As energy bills triple, food prices rocket and the housing market squeezes homebuyers and renters alike… it is evident that the risk of homelessness and numbers becoming homeless is a major concern.
It is predicted that by 2024 that 60,000 more people will become homeless (Crisis, 2022).
The first wave of Covid-19 saw the introduction of the ‘Everyone In’ initiative by the Ministry of Housing, Communities and Local Government (the Department), local authorities and the voluntary sector, this initiative saw 37,000 people housed in all forms of accommodation up and down the country as hotels opened their doors (9 times the number of rough sleepers that were on record). However, as these measures end, the cost-of-living crisis bites, and with the numbers of evictions rising, there is growing concern for the adults and children affected.
How does this affect ME?
Homelessness and the risk of homelessness can affect anyone. Someone may find themselves working one day and becoming redundant the next, unable to find another job. As mortgages and rents rise, people can find themselves choosing between essentials, with many at the cusp of fuel poverty.
JOINED UP working
In 2018, Paul Spooner (Chair of the Fred Winter Centre Partnership) broached the question of how to best tackle homelessness in the Midlands, specifically to Stratford council, and was there a new opportunity. The answer came in the form of a framework; getting charities, housing associations and Spring Housing Association (having a track record within the Midlands) in tackling these issues as one.
Pegasus Group’s architects, planners and designers worked alongside the partnership to develop a new space inspired by a Scandinavian approach…‘Housing plus’. This is a concept from Finland and Sweden where accommodation for vulnerable people is provided along with all other essential services in one building. This idea had a proven track record in these countries of turning people’s lives around and establishing a sense of community.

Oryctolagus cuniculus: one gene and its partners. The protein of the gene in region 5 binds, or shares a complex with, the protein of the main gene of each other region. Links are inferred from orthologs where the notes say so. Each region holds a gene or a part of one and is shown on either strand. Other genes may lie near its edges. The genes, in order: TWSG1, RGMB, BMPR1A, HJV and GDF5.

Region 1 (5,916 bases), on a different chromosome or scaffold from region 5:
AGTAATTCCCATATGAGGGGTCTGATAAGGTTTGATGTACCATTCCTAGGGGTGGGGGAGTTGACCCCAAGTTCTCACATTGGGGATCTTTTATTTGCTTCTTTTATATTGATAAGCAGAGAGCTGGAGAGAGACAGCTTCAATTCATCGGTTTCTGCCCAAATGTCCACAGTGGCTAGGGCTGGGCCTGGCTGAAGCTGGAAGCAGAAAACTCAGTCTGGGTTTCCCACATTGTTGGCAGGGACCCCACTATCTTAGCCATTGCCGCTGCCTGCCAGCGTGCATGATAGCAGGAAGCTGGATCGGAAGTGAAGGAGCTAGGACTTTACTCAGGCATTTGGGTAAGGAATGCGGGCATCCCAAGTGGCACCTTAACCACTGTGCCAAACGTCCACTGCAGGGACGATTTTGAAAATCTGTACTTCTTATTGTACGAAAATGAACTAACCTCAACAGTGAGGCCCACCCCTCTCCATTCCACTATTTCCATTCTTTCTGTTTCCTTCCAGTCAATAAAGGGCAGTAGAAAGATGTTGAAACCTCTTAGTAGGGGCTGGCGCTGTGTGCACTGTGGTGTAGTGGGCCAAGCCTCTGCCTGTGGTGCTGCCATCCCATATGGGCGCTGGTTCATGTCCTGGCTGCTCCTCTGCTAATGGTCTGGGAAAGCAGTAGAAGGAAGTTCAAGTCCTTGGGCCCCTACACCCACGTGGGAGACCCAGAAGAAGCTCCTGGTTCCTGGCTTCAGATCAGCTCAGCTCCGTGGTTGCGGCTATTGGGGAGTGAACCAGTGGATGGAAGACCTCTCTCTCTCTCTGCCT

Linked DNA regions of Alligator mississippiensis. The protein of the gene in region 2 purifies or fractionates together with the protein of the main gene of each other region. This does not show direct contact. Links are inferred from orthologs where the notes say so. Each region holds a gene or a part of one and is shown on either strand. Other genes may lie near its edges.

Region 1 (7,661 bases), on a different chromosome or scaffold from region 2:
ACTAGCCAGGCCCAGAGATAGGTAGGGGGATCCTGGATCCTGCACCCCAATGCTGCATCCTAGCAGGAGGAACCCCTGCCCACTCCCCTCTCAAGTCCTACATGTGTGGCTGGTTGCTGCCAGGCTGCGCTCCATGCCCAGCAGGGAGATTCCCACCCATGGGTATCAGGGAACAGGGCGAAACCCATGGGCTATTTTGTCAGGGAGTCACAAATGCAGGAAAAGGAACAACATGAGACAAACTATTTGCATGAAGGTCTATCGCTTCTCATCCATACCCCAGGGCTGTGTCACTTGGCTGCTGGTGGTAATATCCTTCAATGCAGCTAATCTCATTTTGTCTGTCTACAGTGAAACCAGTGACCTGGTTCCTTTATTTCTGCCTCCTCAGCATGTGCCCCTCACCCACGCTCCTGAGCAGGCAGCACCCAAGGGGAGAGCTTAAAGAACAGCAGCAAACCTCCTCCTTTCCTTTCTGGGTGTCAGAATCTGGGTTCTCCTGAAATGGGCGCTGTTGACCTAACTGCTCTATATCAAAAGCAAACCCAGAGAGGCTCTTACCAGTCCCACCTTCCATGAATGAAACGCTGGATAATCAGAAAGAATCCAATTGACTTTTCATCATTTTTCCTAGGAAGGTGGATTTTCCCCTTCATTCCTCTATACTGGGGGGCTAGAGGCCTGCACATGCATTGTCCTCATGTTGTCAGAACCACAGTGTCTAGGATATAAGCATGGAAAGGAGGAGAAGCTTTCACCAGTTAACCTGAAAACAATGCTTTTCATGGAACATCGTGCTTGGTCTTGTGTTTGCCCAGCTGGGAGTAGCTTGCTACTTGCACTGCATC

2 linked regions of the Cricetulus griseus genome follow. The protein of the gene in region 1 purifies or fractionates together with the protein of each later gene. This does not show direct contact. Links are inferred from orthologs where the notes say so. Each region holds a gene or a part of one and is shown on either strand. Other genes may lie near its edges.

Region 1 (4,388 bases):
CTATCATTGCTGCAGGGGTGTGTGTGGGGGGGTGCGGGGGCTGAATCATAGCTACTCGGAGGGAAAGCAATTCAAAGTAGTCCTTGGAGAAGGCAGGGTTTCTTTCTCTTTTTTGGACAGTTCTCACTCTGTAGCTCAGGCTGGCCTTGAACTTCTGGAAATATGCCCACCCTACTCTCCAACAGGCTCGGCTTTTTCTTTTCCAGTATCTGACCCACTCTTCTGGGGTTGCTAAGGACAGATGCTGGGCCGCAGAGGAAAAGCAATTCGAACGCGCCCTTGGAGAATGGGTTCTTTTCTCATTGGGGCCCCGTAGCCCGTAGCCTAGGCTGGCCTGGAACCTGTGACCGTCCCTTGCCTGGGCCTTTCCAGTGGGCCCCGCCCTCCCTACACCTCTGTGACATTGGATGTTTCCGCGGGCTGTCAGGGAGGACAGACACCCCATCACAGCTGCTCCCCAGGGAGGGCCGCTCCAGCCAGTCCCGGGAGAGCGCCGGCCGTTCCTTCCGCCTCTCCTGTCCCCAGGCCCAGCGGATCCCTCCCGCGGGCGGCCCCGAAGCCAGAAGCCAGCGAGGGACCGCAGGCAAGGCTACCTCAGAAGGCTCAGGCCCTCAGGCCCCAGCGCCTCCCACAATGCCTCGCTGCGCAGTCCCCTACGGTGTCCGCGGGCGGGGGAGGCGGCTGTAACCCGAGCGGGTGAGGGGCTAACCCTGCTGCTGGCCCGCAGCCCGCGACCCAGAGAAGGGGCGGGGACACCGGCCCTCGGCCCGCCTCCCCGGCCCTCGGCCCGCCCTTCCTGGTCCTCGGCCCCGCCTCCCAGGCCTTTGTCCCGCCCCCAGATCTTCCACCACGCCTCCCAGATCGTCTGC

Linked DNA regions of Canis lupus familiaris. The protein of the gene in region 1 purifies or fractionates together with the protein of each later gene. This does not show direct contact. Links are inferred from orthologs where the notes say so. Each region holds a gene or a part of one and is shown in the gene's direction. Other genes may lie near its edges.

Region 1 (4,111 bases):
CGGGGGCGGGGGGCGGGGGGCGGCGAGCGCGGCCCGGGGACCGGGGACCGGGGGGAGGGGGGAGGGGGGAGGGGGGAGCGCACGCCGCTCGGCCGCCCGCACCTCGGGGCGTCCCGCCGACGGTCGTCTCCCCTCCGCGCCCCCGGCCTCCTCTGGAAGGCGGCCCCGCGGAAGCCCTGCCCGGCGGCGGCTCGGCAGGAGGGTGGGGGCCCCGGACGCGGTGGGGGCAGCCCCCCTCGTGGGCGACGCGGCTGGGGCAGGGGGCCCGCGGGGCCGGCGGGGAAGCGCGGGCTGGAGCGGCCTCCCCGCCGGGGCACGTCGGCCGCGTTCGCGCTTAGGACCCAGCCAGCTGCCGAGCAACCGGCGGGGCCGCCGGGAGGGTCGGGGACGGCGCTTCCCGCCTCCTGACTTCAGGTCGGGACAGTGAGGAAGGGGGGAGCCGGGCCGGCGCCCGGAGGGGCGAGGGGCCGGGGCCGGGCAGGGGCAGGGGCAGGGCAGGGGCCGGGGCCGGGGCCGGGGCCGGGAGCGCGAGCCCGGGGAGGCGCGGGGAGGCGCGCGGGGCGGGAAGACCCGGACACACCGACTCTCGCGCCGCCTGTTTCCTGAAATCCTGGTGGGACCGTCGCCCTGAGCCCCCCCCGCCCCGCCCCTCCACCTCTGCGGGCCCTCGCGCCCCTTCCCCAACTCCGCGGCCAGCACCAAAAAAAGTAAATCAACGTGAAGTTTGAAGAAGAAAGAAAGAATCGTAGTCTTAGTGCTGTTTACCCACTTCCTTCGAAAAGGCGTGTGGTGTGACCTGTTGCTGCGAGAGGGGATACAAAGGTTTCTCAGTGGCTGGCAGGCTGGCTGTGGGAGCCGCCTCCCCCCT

It’s not a shelter, it’s not a hostel… it’s a housing first centre.
The Fred Winter Centre
The Fred Winter Furniture store has been a part of Stratford-upon-Avon for over 160 years and has become part of the fabric of the town. It was important to the team that any new scheme was not only part of the town but also that the people of Stratford felt a sense of ownership as this was such a unique centre.
Our teams worked alongside a wide range of stakeholders to develop the design collaboratively – refurbishing and repurposing the store into a new centre. The design recognises the buildings past, having been a furniture store and brings new life into its heart, retaining the vaulted ceilings and exposed metalwork. We were recently recognised for their efforts and the project ‘highly commended’ for stakeholder engagement in the recent Planning Awards 2022.
The 18,000sqft, 3 storey centre is not a shelter nor a hostel: it’s a housing first centre, catering for Stratford’s vulnerable and homeless. It not only provides accommodation for those who are homeless but also a base for a range of charities and other organisations who are then able to provide services on site. It provides people with any immediate need, e.g. mental health support, financial support and access to food via the onsite foodbank. It is also about prevention and so the centre offers additional skills training for work, whilst holding job fairs which create and develop new job opportunities. At the heart of the centre is the ‘hub’ where all the services meet with the new Portuguese café / restaurant providing a space for visitors and occupants to go whilst also providing another place where people can train in bakery and hospitality services.
Above the community hub, 15 fully-furnished apartments provide occupants with high quality, safe spaces, importantly giving them a front door key and their own address, which is crucial for building self-esteem and confidence.
A new typology
This one-stop-shop in addressing issues around homelessness is a prototype that can show how the repurposing of a listed building can bring about new life to buildings and our communities that might be overlooked. It’s aims are simple, to provide people who need the necessary immediate support, to give people the skills to find work, and finally to help prevent homelessness to those at risk.
The Fred Winter Centre opened to the public earlier this year. Please pop by and visit this new centre enjoying food and drink and show your support helping the homeless as all profits go back into helping the vulnerable, and wider community. You can also show your support by giving your time to volunteer or donate.